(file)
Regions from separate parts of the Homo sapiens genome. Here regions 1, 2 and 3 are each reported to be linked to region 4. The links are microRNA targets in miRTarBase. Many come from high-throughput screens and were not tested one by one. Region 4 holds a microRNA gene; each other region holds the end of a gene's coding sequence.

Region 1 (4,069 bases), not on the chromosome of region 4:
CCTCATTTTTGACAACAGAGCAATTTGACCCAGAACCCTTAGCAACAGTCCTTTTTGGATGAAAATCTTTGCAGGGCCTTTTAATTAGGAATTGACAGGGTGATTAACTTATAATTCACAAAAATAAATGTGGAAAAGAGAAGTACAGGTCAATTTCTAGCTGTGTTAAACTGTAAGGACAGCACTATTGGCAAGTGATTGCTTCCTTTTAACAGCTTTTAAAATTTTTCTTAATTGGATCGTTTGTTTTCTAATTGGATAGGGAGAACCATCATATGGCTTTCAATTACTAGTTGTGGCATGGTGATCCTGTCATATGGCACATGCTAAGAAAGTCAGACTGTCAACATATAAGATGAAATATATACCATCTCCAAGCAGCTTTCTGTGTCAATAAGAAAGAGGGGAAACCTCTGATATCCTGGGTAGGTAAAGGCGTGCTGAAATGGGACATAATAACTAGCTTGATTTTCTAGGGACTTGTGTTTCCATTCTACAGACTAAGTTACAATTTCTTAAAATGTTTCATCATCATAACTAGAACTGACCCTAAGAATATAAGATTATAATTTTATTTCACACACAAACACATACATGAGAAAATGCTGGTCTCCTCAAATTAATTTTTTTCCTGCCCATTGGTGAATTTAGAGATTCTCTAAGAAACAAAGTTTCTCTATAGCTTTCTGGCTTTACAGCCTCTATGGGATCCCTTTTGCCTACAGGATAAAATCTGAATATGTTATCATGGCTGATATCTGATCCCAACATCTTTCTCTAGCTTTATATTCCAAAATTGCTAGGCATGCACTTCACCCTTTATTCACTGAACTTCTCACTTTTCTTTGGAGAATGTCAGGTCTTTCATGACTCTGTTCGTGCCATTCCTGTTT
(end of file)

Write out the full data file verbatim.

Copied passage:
Regions from separate parts of the Homo sapiens genome. Here regions 1, 2 and 3 are each reported to be linked to region 4. The links are microRNA targets in miRTarBase. Many come from high-throughput screens and were not tested one by one. Region 4 holds a microRNA gene; each other region holds the end of a gene's coding sequence.

Region 1 (4,069 bases), not on the chromosome of region 4:
CCTCATTTTTGACAACAGAGCAATTTGACCCAGAACCCTTAGCAACAGTCCTTTTTGGATGAAAATCTTTGCAGGGCCTTTTAATTAGGAATTGACAGGGTGATTAACTTATAATTCACAAAAATAAATGTGGAAAAGAGAAGTACAGGTCAATTTCTAGCTGTGTTAAACTGTAAGGACAGCACTATTGGCAAGTGATTGCTTCCTTTTAACAGCTTTTAAAATTTTTCTTAATTGGATCGTTTGTTTTCTAATTGGATAGGGAGAACCATCATATGGCTTTCAATTACTAGTTGTGGCATGGTGATCCTGTCATATGGCACATGCTAAGAAAGTCAGACTGTCAACATATAAGATGAAATATATACCATCTCCAAGCAGCTTTCTGTGTCAATAAGAAAGAGGGGAAACCTCTGATATCCTGGGTAGGTAAAGGCGTGCTGAAATGGGACATAATAACTAGCTTGATTTTCTAGGGACTTGTGTTTCCATTCTACAGACTAAGTTACAATTTCTTAAAATGTTTCATCATCATAACTAGAACTGACCCTAAGAATATAAGATTATAATTTTATTTCACACACAAACACATACATGAGAAAATGCTGGTCTCCTCAAATTAATTTTTTTCCTGCCCATTGGTGAATTTAGAGATTCTCTAAGAAACAAAGTTTCTCTATAGCTTTCTGGCTTTACAGCCTCTATGGGATCCCTTTTGCCTACAGGATAAAATCTGAATATGTTATCATGGCTGATATCTGATCCCAACATCTTTCTCTAGCTTTATATTCCAAAATTGCTAGGCATGCACTTCACCCTTTATTCACTGAACTTCTCACTTTTCTTTGGAGAATGTCAGGTCTTTCATGACTCTGTTCGTGCCATTCCTGTTT